• Andrew
    236
    Its not a matter of being defensive. Though that said, I see the right to privacy as a fundamental and crucial human right that we have here in New Zealand and we should all work very hard to preserve this right. And the courts agree with me – which is why we must have such a high threshold of risk before this right can be undermined.

    No matter how you sugar coat a turd, scratch under the surface and it remains a turd. While “health monitoring” may seem a pleasant coating, it is a mis-use of that procedure.

    We can now go off and read up on S6 (especially subsection 3), S31 and 33 – 42 of the General Risk and Workplace management Regs as our New Year homework.
  • Bruce Tollan
    17
    Random drug testing has been in place for many years now yet we still have high death rates in industry and little decrease in serious injuries. Is this evidence that random testing is a waste of time and money and is only promoted by those with a vested interest in making a profit from random testing
  • Sheri Greenwell
    140
    "Safety Sensitive" is an interesting term, and not the only consideration when setting policy. When I worked at Ports of Auckland, the CEO decided that ALL roles are 'safety-sensitive' - even administrative and IT roles make decisions that could affect worker safety if they were impaired. In addition, it was recognised that such a designation has the potential to be divisive within the organisation and everyone should be expected to turn up to work with full cognitive functioning - so the same rule for everyone.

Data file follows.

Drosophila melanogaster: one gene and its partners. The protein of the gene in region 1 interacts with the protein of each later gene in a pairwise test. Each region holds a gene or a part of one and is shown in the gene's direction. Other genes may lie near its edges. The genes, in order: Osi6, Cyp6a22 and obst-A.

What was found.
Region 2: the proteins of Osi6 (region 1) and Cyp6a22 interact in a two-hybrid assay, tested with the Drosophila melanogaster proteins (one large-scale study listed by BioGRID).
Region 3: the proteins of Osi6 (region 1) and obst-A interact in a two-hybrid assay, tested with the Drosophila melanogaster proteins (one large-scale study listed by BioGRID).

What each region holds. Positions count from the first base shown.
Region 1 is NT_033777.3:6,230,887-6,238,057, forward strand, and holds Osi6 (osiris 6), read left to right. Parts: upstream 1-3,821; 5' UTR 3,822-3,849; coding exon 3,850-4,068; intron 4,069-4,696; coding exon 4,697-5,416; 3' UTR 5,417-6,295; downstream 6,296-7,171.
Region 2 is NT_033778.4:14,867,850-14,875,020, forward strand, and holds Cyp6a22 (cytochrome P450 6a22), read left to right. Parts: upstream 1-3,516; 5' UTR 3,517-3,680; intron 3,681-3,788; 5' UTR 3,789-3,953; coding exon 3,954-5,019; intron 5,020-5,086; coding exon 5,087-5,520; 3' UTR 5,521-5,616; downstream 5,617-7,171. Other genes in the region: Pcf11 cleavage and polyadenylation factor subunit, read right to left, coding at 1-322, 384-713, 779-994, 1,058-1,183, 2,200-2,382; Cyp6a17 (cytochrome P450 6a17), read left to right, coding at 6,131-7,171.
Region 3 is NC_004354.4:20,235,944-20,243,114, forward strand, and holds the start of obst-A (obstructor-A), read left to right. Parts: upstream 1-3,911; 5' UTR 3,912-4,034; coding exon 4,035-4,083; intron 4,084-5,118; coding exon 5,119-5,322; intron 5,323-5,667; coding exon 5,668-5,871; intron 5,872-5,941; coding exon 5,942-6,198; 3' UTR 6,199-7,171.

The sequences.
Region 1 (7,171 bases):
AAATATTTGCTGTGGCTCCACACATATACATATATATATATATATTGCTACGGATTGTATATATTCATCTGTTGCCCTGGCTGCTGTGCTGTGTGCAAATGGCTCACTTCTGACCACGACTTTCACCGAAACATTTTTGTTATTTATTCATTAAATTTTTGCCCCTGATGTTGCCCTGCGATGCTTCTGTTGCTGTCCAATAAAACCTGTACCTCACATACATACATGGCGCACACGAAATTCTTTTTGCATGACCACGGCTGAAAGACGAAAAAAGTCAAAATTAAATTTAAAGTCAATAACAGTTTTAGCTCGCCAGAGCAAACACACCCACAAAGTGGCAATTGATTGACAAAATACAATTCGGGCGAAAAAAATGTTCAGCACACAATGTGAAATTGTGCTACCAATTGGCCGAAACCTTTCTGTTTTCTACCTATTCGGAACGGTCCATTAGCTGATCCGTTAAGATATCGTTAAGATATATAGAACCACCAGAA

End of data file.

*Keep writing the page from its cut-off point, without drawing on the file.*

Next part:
• Sheri Greenwell
    140
    Testing is done under the assumption of detecting impaired cognitive function. Unfortunately, since there is not yet a definitive test for cognitive functioning, everyone has to rely on testing for levels deemed to be 'safe' or 'harmful' using a generic level across the board. Since individual tolerance for intoxicating or mind-altering substances are known to vary widely, designated levels may well indicate impairment for some but not for others. At the moment, it is still an imperfect methodology for protecting workers from harm due to use of drugs or alcohol.

    As a side note, what happens with over-the-counter and prescription drugs that may cause impairment - e.g., many common cold remedies are known to make people drowsy, and I wonder how many people actually follow the instructions on the packaging?

    It also doesn't help the cause when a safety manager himself comes to work off his head on tramadol for a painful knee, brushing off concerns that he might not be in a fit state to be at work. His response when queried was, "Believe me, if I have an accident, it didn't happen at work!" Eventually we persuaded him to go home. He probably should not have been driving, but absolutely refused to go home any other way, even though he staggered around the carpark and nearly tried to open a car that was not his.....
  • Andrew
    236
    The CEO has the prerogative of calling anything whatever he likes. But what he can't do is call something "Safety Sensitive" and then apply random drug testing if its not.

    The courts have said "safety sensitive" is within a wharf limits (Maritime Union of New Zealand Inc v TLNZ (2007),)

    (re your other post on your Safety Manager. Drugs isn't the issue. He is patently incompetent and should be without a job)
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